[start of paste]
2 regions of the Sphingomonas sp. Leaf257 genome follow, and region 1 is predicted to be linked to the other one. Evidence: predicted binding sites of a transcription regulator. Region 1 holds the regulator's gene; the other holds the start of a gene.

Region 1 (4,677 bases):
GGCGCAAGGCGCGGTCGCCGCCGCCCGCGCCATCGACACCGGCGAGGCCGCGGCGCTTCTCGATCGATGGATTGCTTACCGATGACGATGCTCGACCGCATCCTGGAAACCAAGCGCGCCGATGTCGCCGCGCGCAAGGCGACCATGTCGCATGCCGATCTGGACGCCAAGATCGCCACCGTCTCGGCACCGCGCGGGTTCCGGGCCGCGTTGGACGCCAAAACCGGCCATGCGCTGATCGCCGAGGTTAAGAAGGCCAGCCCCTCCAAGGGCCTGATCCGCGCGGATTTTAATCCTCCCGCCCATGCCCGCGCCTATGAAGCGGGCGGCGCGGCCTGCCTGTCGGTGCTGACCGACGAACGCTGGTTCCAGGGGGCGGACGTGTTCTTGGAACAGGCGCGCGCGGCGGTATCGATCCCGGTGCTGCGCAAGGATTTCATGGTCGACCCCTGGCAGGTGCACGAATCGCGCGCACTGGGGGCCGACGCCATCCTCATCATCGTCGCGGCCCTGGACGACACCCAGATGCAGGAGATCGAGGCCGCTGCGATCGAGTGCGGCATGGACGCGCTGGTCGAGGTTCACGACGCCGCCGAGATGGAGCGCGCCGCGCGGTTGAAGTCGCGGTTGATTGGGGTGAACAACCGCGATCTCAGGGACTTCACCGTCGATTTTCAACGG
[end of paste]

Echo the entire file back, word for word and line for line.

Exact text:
2 regions of the Sphingomonas sp. Leaf257 genome follow, and region 1 is predicted to be linked to the other one. Evidence: predicted binding sites of a transcription regulator. Region 1 holds the regulator's gene; the other holds the start of a gene.

Region 1 (4,677 bases):
GGCGCAAGGCGCGGTCGCCGCCGCCCGCGCCATCGACACCGGCGAGGCCGCGGCGCTTCTCGATCGATGGATTGCTTACCGATGACGATGCTCGACCGCATCCTGGAAACCAAGCGCGCCGATGTCGCCGCGCGCAAGGCGACCATGTCGCATGCCGATCTGGACGCCAAGATCGCCACCGTCTCGGCACCGCGCGGGTTCCGGGCCGCGTTGGACGCCAAAACCGGCCATGCGCTGATCGCCGAGGTTAAGAAGGCCAGCCCCTCCAAGGGCCTGATCCGCGCGGATTTTAATCCTCCCGCCCATGCCCGCGCCTATGAAGCGGGCGGCGCGGCCTGCCTGTCGGTGCTGACCGACGAACGCTGGTTCCAGGGGGCGGACGTGTTCTTGGAACAGGCGCGCGCGGCGGTATCGATCCCGGTGCTGCGCAAGGATTTCATGGTCGACCCCTGGCAGGTGCACGAATCGCGCGCACTGGGGGCCGACGCCATCCTCATCATCGTCGCGGCCCTGGACGACACCCAGATGCAGGAGATCGAGGCCGCTGCGATCGAGTGCGGCATGGACGCGCTGGTCGAGGTTCACGACGCCGCCGAGATGGAGCGCGCCGCGCGGTTGAAGTCGCGGTTGATTGGGGTGAACAACCGCGATCTCAGGGACTTCACCGTCGATTTTCAACGG